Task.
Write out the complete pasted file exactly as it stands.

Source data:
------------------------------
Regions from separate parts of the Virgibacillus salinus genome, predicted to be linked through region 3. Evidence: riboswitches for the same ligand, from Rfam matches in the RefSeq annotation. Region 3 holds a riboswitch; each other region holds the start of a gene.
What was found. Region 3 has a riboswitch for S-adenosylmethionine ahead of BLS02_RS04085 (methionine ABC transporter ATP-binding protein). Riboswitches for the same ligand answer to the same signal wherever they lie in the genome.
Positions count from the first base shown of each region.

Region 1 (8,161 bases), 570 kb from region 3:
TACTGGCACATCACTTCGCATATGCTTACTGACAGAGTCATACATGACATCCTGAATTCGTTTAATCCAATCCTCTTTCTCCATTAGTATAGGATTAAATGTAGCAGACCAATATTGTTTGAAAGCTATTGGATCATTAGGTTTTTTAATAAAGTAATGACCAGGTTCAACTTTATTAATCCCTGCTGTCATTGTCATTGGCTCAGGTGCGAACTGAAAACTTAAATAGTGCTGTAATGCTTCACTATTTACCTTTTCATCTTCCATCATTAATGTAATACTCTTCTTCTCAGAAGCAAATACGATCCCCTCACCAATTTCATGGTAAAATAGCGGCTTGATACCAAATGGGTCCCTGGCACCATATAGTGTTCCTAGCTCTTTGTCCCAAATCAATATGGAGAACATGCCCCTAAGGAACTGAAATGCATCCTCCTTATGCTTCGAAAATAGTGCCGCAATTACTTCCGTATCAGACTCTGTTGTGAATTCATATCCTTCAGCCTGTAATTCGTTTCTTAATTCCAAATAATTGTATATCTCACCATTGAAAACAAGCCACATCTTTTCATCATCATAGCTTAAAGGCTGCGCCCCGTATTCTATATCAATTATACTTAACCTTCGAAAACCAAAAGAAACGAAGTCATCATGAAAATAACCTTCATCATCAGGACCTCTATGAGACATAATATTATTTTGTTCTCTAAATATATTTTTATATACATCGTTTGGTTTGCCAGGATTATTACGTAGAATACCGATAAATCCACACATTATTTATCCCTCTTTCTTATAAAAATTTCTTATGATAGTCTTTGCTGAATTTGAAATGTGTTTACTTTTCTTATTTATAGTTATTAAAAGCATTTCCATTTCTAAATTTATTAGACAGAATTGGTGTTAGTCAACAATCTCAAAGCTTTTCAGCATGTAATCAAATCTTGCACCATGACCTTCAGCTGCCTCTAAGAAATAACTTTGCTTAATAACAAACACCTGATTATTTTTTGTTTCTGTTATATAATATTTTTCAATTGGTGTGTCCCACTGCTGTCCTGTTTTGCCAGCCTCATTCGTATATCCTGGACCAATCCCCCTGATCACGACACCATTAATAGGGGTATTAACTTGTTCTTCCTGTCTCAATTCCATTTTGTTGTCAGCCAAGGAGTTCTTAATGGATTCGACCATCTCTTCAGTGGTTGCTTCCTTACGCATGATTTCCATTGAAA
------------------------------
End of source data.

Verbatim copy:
Regions from separate parts of the Virgibacillus salinus genome, predicted to be linked through region 3. Evidence: riboswitches for the same ligand, from Rfam matches in the RefSeq annotation. Region 3 holds a riboswitch; each other region holds the start of a gene.
What was found. Region 3 has a riboswitch for S-adenosylmethionine ahead of BLS02_RS04085 (methionine ABC transporter ATP-binding protein). Riboswitches for the same ligand answer to the same signal wherever they lie in the genome.
Positions count from the first base shown of each region.

Region 1 (8,161 bases), 570 kb from region 3:
TACTGGCACATCACTTCGCATATGCTTACTGACAGAGTCATACATGACATCCTGAATTCGTTTAATCCAATCCTCTTTCTCCATTAGTATAGGATTAAATGTAGCAGACCAATATTGTTTGAAAGCTATTGGATCATTAGGTTTTTTAATAAAGTAATGACCAGGTTCAACTTTATTAATCCCTGCTGTCATTGTCATTGGCTCAGGTGCGAACTGAAAACTTAAATAGTGCTGTAATGCTTCACTATTTACCTTTTCATCTTCCATCATTAATGTAATACTCTTCTTCTCAGAAGCAAATACGATCCCCTCACCAATTTCATGGTAAAATAGCGGCTTGATACCAAATGGGTCCCTGGCACCATATAGTGTTCCTAGCTCTTTGTCCCAAATCAATATGGAGAACATGCCCCTAAGGAACTGAAATGCATCCTCCTTATGCTTCGAAAATAGTGCCGCAATTACTTCCGTATCAGACTCTGTTGTGAATTCATATCCTTCAGCCTGTAATTCGTTTCTTAATTCCAAATAATTGTATATCTCACCATTGAAAACAAGCCACATCTTTTCATCATCATAGCTTAAAGGCTGCGCCCCGTATTCTATATCAATTATACTTAACCTTCGAAAACCAAAAGAAACGAAGTCATCATGAAAATAACCTTCATCATCAGGACCTCTATGAGACATAATATTATTTTGTTCTCTAAATATATTTTTATATACATCGTTTGGTTTGCCAGGATTATTACGTAGAATACCGATAAATCCACACATTATTTATCCCTCTTTCTTATAAAAATTTCTTATGATAGTCTTTGCTGAATTTGAAATGTGTTTACTTTTCTTATTTATAGTTATTAAAAGCATTTCCATTTCTAAATTTATTAGACAGAATTGGTGTTAGTCAACAATCTCAAAGCTTTTCAGCATGTAATCAAATCTTGCACCATGACCTTCAGCTGCCTCTAAGAAATAACTTTGCTTAATAACAAACACCTGATTATTTTTTGTTTCTGTTATATAATATTTTTCAATTGGTGTGTCCCACTGCTGTCCTGTTTTGCCAGCCTCATTCGTATATCCTGGACCAATCCCCCTGATCACGACACCATTAATAGGGGTATTAACTTGTTCTTCCTGTCTCAATTCCATTTTGTTGTCAGCCAAGGAGTTCTTAATGGATTCGACCATCTCTTCAGTGGTTGCTTCCTTACGCATGATTTCCATTGAAA